Putting the Process Back in Automation


While many firms understand the need for automation, they’ve yet to implement the required solutions and don’t always know where to start.

This delay can wind up costing your firm for years to come in the form of high turnover, hindered growth and lost revenue. In other words, don’t just focus on the process you want to automate, but build a process around identifying automation opportunities.

These steps can help you enact automation across your firm:

Step 1: Define the Process

Each process in your firm has four characteristics:

Inputs. Inputs are the raw materials that the process will transform to deliver its value proposition. In your firm, inputs might include output from another process, documents, firm policies, templates and more.

Outputs. Outputs are the things delivered by a process that fulfills its value proposition. For example, your outputs may be a tax return, a financial statement, an invoice, a report, an onboarded employee or client, an input requited for a different process, etc.

Systems. What systems/technologies are involved in the process from start to finish? The systems involved will vary from process to process but might involve email, a client portal, your firm’s practice management system, the client’s cloud accounting software, your tax or audit solution, etc.

Triggers. What triggers each step of the process? And can you automate that trigger? One trigger example would be receiving an email that reminds you to look for an e-file acceptance.

Step 2: Determine if the Process is Well-Suited for Automation

When considering which processes to automate, consider the following factors:

Employee involvement. Tasks that have become error-prone or are time-consuming are prime for automation.

Complexity. Is it a complex task with a lot of human intervention? Try to simplify the process as much as possible. While it is possible to automate complex tasks, they require a lot more setup.

Volume. Another good opportunity for automation is tasks that fluctuate in volume. For example, collecting client documents, getting signed Form 8879s and releasing e—filings take a tremendous amount of time during busy season but very little during the rest of the year.

Standardization. Automation works best with highly definable, rules-based tasks that occur the same way every time.

Remember, even if you can’t automate the entire process from start to finish, you may be able to automate steps within that process to save an enormous amount of time.

Step 3: Clear the Roadblocks

Automation can bring major changes for employees, and one of the biggest roadblocks to automation is fear. That’s why it’s crucial to simplify your communication around automation.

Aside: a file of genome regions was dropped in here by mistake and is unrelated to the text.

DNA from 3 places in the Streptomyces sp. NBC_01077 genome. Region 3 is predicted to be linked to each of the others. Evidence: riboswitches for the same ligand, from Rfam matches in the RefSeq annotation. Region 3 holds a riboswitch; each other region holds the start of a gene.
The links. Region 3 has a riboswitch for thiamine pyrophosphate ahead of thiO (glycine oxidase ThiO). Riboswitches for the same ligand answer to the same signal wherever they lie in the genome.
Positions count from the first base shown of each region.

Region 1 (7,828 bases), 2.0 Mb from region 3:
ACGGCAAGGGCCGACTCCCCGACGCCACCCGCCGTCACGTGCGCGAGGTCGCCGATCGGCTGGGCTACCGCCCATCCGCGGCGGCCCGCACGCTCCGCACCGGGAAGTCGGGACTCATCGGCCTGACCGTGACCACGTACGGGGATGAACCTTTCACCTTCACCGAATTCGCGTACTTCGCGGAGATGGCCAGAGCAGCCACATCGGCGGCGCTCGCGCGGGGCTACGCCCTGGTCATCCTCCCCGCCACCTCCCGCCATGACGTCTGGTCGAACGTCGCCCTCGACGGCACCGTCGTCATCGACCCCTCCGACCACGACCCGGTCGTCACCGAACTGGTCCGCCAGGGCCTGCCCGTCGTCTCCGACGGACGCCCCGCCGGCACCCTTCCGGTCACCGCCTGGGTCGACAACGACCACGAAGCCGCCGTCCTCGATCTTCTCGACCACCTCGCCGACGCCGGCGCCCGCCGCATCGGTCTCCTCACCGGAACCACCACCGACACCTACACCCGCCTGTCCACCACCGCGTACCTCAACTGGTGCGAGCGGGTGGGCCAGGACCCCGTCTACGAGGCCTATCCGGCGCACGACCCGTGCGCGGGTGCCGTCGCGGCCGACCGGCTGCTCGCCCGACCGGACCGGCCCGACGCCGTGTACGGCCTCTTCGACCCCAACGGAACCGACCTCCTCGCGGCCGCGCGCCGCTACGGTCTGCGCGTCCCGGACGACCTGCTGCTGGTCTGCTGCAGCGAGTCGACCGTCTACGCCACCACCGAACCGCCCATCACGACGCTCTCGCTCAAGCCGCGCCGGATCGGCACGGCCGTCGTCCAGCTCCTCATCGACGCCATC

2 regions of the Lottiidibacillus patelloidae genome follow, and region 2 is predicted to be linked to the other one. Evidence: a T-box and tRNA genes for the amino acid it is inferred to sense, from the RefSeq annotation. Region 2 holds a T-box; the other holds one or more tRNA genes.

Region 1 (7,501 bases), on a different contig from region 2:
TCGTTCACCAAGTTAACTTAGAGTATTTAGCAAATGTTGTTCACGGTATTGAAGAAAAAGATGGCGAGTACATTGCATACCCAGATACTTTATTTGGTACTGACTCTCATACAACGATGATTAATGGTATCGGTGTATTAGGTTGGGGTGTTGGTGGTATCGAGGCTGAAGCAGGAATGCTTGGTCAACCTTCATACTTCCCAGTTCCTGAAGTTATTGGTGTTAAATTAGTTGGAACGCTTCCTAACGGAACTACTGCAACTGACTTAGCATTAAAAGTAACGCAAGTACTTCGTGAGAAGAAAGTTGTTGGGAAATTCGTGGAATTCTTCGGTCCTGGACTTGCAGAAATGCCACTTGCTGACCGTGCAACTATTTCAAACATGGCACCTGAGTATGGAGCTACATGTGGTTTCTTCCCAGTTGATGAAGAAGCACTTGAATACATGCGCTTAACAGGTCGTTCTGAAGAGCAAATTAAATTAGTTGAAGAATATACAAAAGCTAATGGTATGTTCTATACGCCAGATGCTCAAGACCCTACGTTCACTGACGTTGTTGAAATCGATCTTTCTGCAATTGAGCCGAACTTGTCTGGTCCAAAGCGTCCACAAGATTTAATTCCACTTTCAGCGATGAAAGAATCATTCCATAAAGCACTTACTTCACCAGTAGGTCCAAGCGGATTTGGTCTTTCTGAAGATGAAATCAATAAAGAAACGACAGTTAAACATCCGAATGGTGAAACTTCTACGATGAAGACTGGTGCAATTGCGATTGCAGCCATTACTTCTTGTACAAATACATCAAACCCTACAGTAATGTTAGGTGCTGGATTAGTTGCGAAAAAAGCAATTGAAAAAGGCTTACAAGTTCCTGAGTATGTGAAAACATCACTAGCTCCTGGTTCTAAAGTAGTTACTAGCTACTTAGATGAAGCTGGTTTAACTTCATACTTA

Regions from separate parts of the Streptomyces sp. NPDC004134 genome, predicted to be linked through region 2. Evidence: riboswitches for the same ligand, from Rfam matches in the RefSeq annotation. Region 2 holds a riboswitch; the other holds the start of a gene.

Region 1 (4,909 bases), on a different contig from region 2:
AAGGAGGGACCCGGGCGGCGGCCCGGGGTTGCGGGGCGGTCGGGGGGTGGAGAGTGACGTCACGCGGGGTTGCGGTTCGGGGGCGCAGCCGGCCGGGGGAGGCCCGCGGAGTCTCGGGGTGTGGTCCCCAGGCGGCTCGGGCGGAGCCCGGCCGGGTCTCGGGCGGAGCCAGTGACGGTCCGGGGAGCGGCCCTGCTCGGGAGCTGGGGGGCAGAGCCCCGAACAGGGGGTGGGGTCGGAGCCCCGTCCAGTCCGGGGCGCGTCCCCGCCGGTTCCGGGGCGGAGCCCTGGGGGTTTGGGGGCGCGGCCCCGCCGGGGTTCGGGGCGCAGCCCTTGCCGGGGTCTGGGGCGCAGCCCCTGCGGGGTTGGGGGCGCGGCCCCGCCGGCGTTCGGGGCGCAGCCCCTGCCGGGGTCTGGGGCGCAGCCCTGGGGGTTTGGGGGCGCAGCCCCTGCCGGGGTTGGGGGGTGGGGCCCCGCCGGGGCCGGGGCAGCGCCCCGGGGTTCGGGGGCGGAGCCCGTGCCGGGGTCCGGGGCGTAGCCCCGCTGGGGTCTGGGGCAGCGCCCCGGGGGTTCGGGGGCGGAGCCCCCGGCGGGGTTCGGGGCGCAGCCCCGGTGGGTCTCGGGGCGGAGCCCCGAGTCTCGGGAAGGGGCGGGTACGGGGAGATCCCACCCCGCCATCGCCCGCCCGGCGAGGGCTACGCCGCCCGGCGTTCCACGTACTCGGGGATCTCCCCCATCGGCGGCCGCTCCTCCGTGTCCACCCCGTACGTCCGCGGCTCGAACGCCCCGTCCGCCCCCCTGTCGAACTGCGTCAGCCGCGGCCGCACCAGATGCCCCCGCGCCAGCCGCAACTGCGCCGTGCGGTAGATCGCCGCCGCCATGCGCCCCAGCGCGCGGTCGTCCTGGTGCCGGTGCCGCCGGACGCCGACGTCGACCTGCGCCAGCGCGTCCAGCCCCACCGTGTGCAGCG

For many people, the “robotic” part of robotic process automation (RPA) is scary. It conjures images of robots taking their jobs. But RPA is about helping people do more work with the same resources — not eliminating them.

Step 4: Look at the Tools You Already Have

Getting started with automation doesn’t require huge investments into new technology and tools. The first thing you should consider is what you already have. Your existing practice management, document management, tax, audit and other systems likely already have workflow components.

We’ve seen firms accomplish a lot with Microsoft Power Automate. For example:

K-1 Distribution. After completing a partnership return, K-1s are automatically routed to the partner’s document management system folder if the firm does the partner’s individual tax return. If the firm doesn’t do the individual’s return, the K-1s are routed to a central location. This triggers a marketing opportunity: why doesn’t the firm have that partner’s business?

Automating Extensions. Every February, the admin staff would proactively extend returns the firm knew would be extended. This year, the firm freed up that admin staff using MS Power Automate to extend those returns automatically.

Confirmation Tracking. The firm developed a confirmation tracking system in SharePoint Online MS Power Automate and removed approximately 65 percent of the manual work involved in tracking confirmations.

Conclusion

These are just a few examples. Many firms start with tasks that are non-client facing so they get some experience and comfort with automation before automating steps that involve the client.

Don’t forget to get your IT team (or individual) involved when you’re looking for automation opportunities. If you talk to IT about the tasks or processes you want to automate, you may discover they know right away how to approach it. If you don’t involve them, you could miss opportunities or waste time figuring it out on your own.

The original article appeared on the Boomer Consulting website.



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